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Knowledge that osteoporosis occurs most frequently in postmenopausal women led to the hypothesis that declining estrogen levels were a cause and hence that estrogen replacement therapy might be used as a prophylactic agent. The observation that mortality following coronary artery bypass surgery is high in hospitals with low surgical volumes suggested that quality of care in these institutions needed to be examined Hannan et al. Key Methodologic Concepts and Issues 37 Descriptive studies of the occurrence of conditions according to "place" might involve examining their frequency within or between natural or political boundaries, in urban versus rural localities, or by latitude.

For example, maps of cancer mortality rates in the United States according to county of residence were first published in Mason et al. These atlases called attention to certain geographic areas with unusually high cancer mortality rates. This led to further research into the reasons for high rates in areas such as New Jersey and the Louisiana Gulf Coast. Similarly, a descriptive study of geographic variation in surgery rates Wennberg and Gittelson was instrumental in initiating formal, critical examination of the reasons for these differences that continue to the present.

Examination of "time" relationships can both identify and evaluate hypotheses related to the causes of changes in conditions. The recent decrease in mortality rates for coronary heart disease in many western countries, for instance, has led to hypotheses about the roles of better diets, decreasing cigarette consumption, better control of hypertension, more physical activity, and improved methods of detection and treatment of coronary heart disease that have become the subject of further research.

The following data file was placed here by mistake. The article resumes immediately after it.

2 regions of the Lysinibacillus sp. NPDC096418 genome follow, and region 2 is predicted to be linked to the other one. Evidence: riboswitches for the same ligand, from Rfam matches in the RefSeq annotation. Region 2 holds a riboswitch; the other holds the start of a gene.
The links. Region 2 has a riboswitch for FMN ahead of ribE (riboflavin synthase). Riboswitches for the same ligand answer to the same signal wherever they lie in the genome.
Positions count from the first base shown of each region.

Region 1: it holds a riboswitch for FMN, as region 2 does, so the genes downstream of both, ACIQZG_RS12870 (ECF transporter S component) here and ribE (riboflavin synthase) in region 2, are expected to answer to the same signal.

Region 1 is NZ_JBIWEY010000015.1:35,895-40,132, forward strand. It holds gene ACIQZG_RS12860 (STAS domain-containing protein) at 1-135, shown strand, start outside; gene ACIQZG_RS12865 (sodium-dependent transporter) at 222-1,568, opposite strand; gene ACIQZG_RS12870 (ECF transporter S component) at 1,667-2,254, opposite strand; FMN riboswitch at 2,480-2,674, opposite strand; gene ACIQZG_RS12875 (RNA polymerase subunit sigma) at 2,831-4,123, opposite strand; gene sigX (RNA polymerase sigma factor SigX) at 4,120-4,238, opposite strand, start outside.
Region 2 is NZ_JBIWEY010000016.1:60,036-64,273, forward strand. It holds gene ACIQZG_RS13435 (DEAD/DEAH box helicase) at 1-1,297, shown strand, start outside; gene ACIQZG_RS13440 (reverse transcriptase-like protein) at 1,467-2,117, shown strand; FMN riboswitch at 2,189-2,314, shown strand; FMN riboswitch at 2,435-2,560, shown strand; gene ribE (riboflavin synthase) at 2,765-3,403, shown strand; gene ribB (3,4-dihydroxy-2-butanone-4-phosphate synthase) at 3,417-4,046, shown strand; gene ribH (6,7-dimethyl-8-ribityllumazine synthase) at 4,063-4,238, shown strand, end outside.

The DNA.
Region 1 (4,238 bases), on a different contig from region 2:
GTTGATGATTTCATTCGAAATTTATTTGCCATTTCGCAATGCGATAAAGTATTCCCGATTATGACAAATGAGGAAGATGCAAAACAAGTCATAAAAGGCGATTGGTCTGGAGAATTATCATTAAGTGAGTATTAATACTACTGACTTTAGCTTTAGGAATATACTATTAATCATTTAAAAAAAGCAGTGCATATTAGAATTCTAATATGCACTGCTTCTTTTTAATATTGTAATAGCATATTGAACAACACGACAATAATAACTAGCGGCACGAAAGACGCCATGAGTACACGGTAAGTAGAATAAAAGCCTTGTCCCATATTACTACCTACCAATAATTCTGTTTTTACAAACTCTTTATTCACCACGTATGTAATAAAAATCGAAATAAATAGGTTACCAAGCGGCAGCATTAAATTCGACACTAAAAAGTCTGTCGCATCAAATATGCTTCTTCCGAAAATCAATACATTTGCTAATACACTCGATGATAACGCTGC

The decline in the incidence of Reye syndrome in the time period following a Public Health Service and American Academy of Pediatrics recommendation to avoid use of aspirin to treat children with respiratory illness, chickenpox, and fever provided evidence that aspirin use and Reye syndrome are causally linked.

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Descriptive studies often combine assessment of trends in relation to both time and place. Figure shows time trends in the incidence of advanced HIV disease from through in two areas of Los Angeles County that have been heavily burdened by the epidemic. It shows that incidence rates are declining in all of the affected areas. Analytic Studies Case-Control Studies Case-control studies are those in which persons with a specified condition the cases and persons without the condition the controls are selected for study.